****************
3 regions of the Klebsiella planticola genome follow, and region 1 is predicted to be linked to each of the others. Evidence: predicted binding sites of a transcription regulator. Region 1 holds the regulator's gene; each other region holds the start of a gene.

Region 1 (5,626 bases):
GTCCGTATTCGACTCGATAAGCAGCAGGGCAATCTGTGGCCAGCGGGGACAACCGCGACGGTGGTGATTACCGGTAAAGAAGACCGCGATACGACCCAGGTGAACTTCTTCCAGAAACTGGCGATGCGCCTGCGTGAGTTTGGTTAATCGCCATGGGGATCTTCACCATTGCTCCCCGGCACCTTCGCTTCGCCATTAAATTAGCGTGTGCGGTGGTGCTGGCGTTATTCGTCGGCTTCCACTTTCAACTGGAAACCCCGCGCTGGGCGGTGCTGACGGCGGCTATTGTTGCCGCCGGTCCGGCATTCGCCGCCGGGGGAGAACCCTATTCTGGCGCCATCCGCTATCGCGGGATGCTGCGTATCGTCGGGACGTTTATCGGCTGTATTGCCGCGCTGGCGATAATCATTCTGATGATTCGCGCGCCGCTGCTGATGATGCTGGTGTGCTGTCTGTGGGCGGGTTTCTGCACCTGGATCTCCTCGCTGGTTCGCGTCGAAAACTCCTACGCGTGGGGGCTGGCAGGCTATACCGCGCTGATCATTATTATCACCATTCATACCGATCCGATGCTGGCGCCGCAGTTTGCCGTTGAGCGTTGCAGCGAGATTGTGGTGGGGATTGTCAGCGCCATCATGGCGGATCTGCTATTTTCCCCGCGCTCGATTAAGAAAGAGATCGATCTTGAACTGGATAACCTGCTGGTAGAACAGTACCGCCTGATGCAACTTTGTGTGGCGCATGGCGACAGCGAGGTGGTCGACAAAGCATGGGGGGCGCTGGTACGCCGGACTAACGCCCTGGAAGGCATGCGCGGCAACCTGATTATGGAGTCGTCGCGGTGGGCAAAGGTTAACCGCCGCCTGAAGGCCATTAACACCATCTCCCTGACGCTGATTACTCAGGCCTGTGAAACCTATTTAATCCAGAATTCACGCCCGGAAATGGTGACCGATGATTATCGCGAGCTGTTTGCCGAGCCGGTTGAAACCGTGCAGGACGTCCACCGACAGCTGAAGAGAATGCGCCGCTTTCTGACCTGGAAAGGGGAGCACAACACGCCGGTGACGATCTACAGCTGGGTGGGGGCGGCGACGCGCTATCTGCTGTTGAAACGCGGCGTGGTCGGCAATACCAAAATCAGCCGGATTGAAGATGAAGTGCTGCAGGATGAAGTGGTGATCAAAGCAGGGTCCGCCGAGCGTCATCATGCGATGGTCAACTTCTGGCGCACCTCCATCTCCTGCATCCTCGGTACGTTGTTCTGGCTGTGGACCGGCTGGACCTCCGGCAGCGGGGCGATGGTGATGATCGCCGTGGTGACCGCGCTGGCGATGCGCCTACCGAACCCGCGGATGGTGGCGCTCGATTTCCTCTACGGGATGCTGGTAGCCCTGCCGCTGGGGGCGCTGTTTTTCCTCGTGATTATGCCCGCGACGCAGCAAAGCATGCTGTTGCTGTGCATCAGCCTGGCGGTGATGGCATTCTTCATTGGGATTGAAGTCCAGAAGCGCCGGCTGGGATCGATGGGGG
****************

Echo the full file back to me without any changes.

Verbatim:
3 regions of the Klebsiella planticola genome follow, and region 1 is predicted to be linked to each of the others. Evidence: predicted binding sites of a transcription regulator. Region 1 holds the regulator's gene; each other region holds the start of a gene.

Region 1 (5,626 bases):
GTCCGTATTCGACTCGATAAGCAGCAGGGCAATCTGTGGCCAGCGGGGACAACCGCGACGGTGGTGATTACCGGTAAAGAAGACCGCGATACGACCCAGGTGAACTTCTTCCAGAAACTGGCGATGCGCCTGCGTGAGTTTGGTTAATCGCCATGGGGATCTTCACCATTGCTCCCCGGCACCTTCGCTTCGCCATTAAATTAGCGTGTGCGGTGGTGCTGGCGTTATTCGTCGGCTTCCACTTTCAACTGGAAACCCCGCGCTGGGCGGTGCTGACGGCGGCTATTGTTGCCGCCGGTCCGGCATTCGCCGCCGGGGGAGAACCCTATTCTGGCGCCATCCGCTATCGCGGGATGCTGCGTATCGTCGGGACGTTTATCGGCTGTATTGCCGCGCTGGCGATAATCATTCTGATGATTCGCGCGCCGCTGCTGATGATGCTGGTGTGCTGTCTGTGGGCGGGTTTCTGCACCTGGATCTCCTCGCTGGTTCGCGTCGAAAACTCCTACGCGTGGGGGCTGGCAGGCTATACCGCGCTGATCATTATTATCACCATTCATACCGATCCGATGCTGGCGCCGCAGTTTGCCGTTGAGCGTTGCAGCGAGATTGTGGTGGGGATTGTCAGCGCCATCATGGCGGATCTGCTATTTTCCCCGCGCTCGATTAAGAAAGAGATCGATCTTGAACTGGATAACCTGCTGGTAGAACAGTACCGCCTGATGCAACTTTGTGTGGCGCATGGCGACAGCGAGGTGGTCGACAAAGCATGGGGGGCGCTGGTACGCCGGACTAACGCCCTGGAAGGCATGCGCGGCAACCTGATTATGGAGTCGTCGCGGTGGGCAAAGGTTAACCGCCGCCTGAAGGCCATTAACACCATCTCCCTGACGCTGATTACTCAGGCCTGTGAAACCTATTTAATCCAGAATTCACGCCCGGAAATGGTGACCGATGATTATCGCGAGCTGTTTGCCGAGCCGGTTGAAACCGTGCAGGACGTCCACCGACAGCTGAAGAGAATGCGCCGCTTTCTGACCTGGAAAGGGGAGCACAACACGCCGGTGACGATCTACAGCTGGGTGGGGGCGGCGACGCGCTATCTGCTGTTGAAACGCGGCGTGGTCGGCAATACCAAAATCAGCCGGATTGAAGATGAAGTGCTGCAGGATGAAGTGGTGATCAAAGCAGGGTCCGCCGAGCGTCATCATGCGATGGTCAACTTCTGGCGCACCTCCATCTCCTGCATCCTCGGTACGTTGTTCTGGCTGTGGACCGGCTGGACCTCCGGCAGCGGGGCGATGGTGATGATCGCCGTGGTGACCGCGCTGGCGATGCGCCTACCGAACCCGCGGATGGTGGCGCTCGATTTCCTCTACGGGATGCTGGTAGCCCTGCCGCTGGGGGCGCTGTTTTTCCTCGTGATTATGCCCGCGACGCAGCAAAGCATGCTGTTGCTGTGCATCAGCCTGGCGGTGATGGCATTCTTCATTGGGATTGAAGTCCAGAAGCGCCGGCTGGGATCGATGGGGG